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HindustanTimes Sat,25 Oct 2014

State of education: Untrained, underpaid teachers, students with declining learning ability

Chetan Chauhan , Hindustan Times  New Delhi, September 05, 2013
First Published: 01:54 IST(5/9/2013) | Last Updated: 12:14 IST(5/9/2013)
On Teacher’s Day on Thursday, the status of education 2012 report brought out by an NGO paints a sorry picture of India’s education system. Sample these: 53% of Class 5 students were unable to read Class 2-level text while 47% of Class 5 children could not solve simple two-digit subtraction problems. Ironically, 2012 was declared as the year of mathematics in India.
 
India is counted among the world’s biggest public-funded school education systems and has around 5.8 million teachers in 1.3 million schools. However, only 75% of the teachers are trained, a drastic fall from 2008 when the figure stood at 90%.
 
The study holds this lack of training responsible to a large extent for the falling levels of learning among students.  
 
“There are 8.1 lakh untrained teachers in the country, with four states -- Bihar, Uttar Pradesh, Jharkhand and West Bengal -- accounting for 72% of them,” a planning commission report on the 12th five year-plan said.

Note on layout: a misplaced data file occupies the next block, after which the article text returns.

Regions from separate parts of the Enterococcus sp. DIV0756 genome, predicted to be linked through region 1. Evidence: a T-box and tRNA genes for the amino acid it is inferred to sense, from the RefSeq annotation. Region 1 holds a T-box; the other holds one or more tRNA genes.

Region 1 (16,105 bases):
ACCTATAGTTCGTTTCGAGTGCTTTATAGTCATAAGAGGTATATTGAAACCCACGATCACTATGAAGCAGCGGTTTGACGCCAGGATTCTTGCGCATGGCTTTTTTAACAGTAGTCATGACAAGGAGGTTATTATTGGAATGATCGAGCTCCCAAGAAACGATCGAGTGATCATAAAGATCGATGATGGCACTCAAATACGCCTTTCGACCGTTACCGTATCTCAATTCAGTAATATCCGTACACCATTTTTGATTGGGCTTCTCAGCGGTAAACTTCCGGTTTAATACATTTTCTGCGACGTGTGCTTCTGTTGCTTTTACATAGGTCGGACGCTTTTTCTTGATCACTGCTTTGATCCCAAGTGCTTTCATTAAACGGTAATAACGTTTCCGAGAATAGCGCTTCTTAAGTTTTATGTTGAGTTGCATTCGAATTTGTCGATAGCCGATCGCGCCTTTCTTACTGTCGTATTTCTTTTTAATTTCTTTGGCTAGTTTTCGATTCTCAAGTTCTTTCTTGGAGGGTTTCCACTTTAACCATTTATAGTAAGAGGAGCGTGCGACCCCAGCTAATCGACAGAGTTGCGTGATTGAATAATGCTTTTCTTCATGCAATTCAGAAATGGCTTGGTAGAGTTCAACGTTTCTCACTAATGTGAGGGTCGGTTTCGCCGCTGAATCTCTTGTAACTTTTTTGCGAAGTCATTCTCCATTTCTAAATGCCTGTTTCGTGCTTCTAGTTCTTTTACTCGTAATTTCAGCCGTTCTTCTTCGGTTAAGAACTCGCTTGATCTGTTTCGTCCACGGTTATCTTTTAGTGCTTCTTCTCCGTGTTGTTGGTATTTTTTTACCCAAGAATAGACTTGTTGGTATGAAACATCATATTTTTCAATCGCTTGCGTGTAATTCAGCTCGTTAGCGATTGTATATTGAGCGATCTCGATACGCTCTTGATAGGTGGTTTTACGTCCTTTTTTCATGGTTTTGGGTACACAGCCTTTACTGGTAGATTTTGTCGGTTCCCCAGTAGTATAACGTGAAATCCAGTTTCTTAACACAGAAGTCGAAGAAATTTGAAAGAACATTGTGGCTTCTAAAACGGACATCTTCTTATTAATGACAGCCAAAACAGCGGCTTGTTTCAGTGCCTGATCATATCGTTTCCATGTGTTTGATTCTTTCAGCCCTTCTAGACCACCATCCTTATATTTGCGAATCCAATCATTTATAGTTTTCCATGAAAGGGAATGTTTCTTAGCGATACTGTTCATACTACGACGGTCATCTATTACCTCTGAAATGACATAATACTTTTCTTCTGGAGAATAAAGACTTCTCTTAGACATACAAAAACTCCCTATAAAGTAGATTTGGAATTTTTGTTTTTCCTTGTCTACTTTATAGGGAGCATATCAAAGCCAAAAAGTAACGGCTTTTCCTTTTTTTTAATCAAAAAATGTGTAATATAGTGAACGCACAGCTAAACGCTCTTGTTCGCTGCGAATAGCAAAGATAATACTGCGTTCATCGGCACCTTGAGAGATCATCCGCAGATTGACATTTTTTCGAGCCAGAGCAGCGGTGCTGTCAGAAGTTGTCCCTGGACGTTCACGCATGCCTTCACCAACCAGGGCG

This number does not include a large number of ad-hoc teachers who are virtually running primary schools in many of these states.
 
Around 40% teachers in primary schools in educationally-backward states such as Bihar, Madhya Pradesh, Jharkhand and UP have been appointed on temporary basis. Many of them have studied till higher secondary and draw a paltry salary of about R5,000 to R7,000 per month. 
 
On an average, three teachers are in-charge of five classes at the primary level as against the Right to Education norm of at least one teacher per class. Around 10% of schools with more than 150 students have just one teacher for everything – administration, teaching and ensuring healthy mid-day meals.
 
“A highly motivated and skilled teacher can bring a lot of difference to the life of a child. Education is not only about text books but also about a child’s ability to think and innovate,” said Madhav Chavan, chairman of the NGO, Pratham.
 
To improve education standards, experts said the government should consider senior secondary schools as training grounds for primary school teachers and skill upgradation. Teachers’ skill set needs to be tested regularly and students should participate in teachers’ performance appraisals. Higher salaries and permanent jobs should be used as motivational tools.
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